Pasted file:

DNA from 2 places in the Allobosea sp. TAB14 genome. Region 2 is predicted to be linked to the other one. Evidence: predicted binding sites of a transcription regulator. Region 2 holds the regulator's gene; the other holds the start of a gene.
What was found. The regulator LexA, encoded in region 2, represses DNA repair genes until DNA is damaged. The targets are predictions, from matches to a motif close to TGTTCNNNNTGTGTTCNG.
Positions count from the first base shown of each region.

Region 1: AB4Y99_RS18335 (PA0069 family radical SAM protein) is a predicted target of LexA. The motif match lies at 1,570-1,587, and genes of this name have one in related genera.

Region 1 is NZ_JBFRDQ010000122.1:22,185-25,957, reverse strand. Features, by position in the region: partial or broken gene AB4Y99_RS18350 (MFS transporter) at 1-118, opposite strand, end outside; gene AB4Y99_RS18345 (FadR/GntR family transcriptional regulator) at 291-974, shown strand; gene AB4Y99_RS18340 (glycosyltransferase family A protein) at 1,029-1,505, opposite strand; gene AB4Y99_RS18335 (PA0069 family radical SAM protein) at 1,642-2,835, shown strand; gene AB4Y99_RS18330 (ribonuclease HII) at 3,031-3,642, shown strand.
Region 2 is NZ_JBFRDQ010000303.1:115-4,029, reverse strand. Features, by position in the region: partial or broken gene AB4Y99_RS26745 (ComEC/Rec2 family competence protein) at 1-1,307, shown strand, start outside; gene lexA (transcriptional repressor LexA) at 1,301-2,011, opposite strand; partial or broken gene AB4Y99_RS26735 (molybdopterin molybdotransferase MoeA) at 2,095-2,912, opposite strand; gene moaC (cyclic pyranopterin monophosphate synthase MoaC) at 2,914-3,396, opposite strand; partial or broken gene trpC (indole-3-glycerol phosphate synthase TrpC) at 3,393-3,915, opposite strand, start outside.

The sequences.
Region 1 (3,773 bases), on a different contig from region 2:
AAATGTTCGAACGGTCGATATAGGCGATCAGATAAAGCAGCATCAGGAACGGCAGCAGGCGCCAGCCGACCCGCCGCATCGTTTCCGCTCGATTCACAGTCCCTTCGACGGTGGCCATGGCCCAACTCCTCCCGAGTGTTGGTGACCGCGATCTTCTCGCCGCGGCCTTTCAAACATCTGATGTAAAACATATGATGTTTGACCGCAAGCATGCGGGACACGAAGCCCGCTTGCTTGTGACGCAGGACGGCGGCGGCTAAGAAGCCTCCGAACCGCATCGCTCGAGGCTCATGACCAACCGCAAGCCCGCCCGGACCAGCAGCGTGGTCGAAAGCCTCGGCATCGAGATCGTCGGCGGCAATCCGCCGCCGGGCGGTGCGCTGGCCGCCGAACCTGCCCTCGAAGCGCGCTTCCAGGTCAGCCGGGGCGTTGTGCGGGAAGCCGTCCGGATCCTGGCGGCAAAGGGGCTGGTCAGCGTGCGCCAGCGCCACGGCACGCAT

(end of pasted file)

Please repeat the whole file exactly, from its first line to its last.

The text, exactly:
DNA from 2 places in the Allobosea sp. TAB14 genome. Region 2 is predicted to be linked to the other one. Evidence: predicted binding sites of a transcription regulator. Region 2 holds the regulator's gene; the other holds the start of a gene.
What was found. The regulator LexA, encoded in region 2, represses DNA repair genes until DNA is damaged. The targets are predictions, from matches to a motif close to TGTTCNNNNTGTGTTCNG.
Positions count from the first base shown of each region.

Region 1: AB4Y99_RS18335 (PA0069 family radical SAM protein) is a predicted target of LexA. The motif match lies at 1,570-1,587, and genes of this name have one in related genera.

Region 1 is NZ_JBFRDQ010000122.1:22,185-25,957, reverse strand. Features, by position in the region: partial or broken gene AB4Y99_RS18350 (MFS transporter) at 1-118, opposite strand, end outside; gene AB4Y99_RS18345 (FadR/GntR family transcriptional regulator) at 291-974, shown strand; gene AB4Y99_RS18340 (glycosyltransferase family A protein) at 1,029-1,505, opposite strand; gene AB4Y99_RS18335 (PA0069 family radical SAM protein) at 1,642-2,835, shown strand; gene AB4Y99_RS18330 (ribonuclease HII) at 3,031-3,642, shown strand.
Region 2 is NZ_JBFRDQ010000303.1:115-4,029, reverse strand. Features, by position in the region: partial or broken gene AB4Y99_RS26745 (ComEC/Rec2 family competence protein) at 1-1,307, shown strand, start outside; gene lexA (transcriptional repressor LexA) at 1,301-2,011, opposite strand; partial or broken gene AB4Y99_RS26735 (molybdopterin molybdotransferase MoeA) at 2,095-2,912, opposite strand; gene moaC (cyclic pyranopterin monophosphate synthase MoaC) at 2,914-3,396, opposite strand; partial or broken gene trpC (indole-3-glycerol phosphate synthase TrpC) at 3,393-3,915, opposite strand, start outside.

The sequences.
Region 1 (3,773 bases), on a different contig from region 2:
AAATGTTCGAACGGTCGATATAGGCGATCAGATAAAGCAGCATCAGGAACGGCAGCAGGCGCCAGCCGACCCGCCGCATCGTTTCCGCTCGATTCACAGTCCCTTCGACGGTGGCCATGGCCCAACTCCTCCCGAGTGTTGGTGACCGCGATCTTCTCGCCGCGGCCTTTCAAACATCTGATGTAAAACATATGATGTTTGACCGCAAGCATGCGGGACACGAAGCCCGCTTGCTTGTGACGCAGGACGGCGGCGGCTAAGAAGCCTCCGAACCGCATCGCTCGAGGCTCATGACCAACCGCAAGCCCGCCCGGACCAGCAGCGTGGTCGAAAGCCTCGGCATCGAGATCGTCGGCGGCAATCCGCCGCCGGGCGGTGCGCTGGCCGCCGAACCTGCCCTCGAAGCGCGCTTCCAGGTCAGCCGGGGCGTTGTGCGGGAAGCCGTCCGGATCCTGGCGGCAAAGGGGCTGGTCAGCGTGCGCCAGCGCCACGGCACGCAT